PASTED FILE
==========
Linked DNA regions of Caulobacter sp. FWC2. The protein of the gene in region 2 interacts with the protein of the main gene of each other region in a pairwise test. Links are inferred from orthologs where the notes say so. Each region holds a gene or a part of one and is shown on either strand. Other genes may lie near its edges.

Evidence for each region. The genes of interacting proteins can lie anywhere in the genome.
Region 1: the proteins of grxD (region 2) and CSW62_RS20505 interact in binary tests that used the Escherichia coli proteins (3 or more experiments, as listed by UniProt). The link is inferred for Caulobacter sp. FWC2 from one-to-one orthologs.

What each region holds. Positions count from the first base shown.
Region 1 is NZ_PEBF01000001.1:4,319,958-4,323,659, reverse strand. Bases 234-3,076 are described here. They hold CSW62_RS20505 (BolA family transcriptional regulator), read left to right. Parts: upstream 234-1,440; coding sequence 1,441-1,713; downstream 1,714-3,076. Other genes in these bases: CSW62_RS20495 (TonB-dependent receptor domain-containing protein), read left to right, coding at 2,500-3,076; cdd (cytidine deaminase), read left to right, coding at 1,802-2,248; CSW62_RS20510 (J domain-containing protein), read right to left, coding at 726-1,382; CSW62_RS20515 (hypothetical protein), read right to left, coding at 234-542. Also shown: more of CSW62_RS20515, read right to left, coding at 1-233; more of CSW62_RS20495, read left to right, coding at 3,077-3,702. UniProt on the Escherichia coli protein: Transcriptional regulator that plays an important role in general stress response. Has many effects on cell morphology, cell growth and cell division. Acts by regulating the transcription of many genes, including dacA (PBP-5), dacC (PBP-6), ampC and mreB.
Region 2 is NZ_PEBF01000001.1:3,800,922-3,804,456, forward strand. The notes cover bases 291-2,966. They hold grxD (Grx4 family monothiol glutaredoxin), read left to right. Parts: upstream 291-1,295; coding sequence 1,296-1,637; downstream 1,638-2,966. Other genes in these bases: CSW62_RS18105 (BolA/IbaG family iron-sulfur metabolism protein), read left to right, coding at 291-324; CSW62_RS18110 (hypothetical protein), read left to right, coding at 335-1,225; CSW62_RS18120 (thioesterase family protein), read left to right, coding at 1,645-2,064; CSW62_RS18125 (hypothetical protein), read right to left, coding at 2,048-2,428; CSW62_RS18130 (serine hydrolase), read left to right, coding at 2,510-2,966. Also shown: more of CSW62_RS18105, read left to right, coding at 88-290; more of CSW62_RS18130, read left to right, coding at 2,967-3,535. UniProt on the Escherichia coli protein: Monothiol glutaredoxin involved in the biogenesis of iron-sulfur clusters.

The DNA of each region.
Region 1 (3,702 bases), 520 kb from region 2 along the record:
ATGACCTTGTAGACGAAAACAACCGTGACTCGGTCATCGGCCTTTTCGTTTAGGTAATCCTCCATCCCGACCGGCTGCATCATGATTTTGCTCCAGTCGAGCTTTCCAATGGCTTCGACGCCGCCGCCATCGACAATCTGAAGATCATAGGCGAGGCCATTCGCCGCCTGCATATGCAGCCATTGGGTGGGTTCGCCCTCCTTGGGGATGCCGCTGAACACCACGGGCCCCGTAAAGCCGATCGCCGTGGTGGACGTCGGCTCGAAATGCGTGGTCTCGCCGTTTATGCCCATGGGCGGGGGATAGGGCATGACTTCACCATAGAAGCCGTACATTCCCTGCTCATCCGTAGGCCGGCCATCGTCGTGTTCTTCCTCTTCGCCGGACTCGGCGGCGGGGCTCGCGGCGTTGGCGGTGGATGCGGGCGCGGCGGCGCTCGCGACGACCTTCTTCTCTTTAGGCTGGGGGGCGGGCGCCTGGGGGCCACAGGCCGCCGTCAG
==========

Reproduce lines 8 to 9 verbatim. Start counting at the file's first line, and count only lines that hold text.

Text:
Region 1 (3,702 bases), 520 kb from region 2 along the record:
ATGACCTTGTAGACGAAAACAACCGTGACTCGGTCATCGGCCTTTTCGTTTAGGTAATCCTCCATCCCGACCGGCTGCATCATGATTTTGCTCCAGTCGAGCTTTCCAATGGCTTCGACGCCGCCGCCATCGACAATCTGAAGATCATAGGCGAGGCCATTCGCCGCCTGCATATGCAGCCATTGGGTGGGTTCGCCCTCCTTGGGGATGCCGCTGAACACCACGGGCCCCGTAAAGCCGATCGCCGTGGTGGACGTCGGCTCGAAATGCGTGGTCTCGCCGTTTATGCCCATGGGCGGGGGATAGGGCATGACTTCACCATAGAAGCCGTACATTCCCTGCTCATCCGTAGGCCGGCCATCGTCGTGTTCTTCCTCTTCGCCGGACTCGGCGGCGGGGCTCGCGGCGTTGGCGGTGGATGCGGGCGCGGCGGCGCTCGCGACGACCTTCTTCTCTTTAGGCTGGGGGGCGGGCGCCTGGGGGCCACAGGCCGCCGTCAG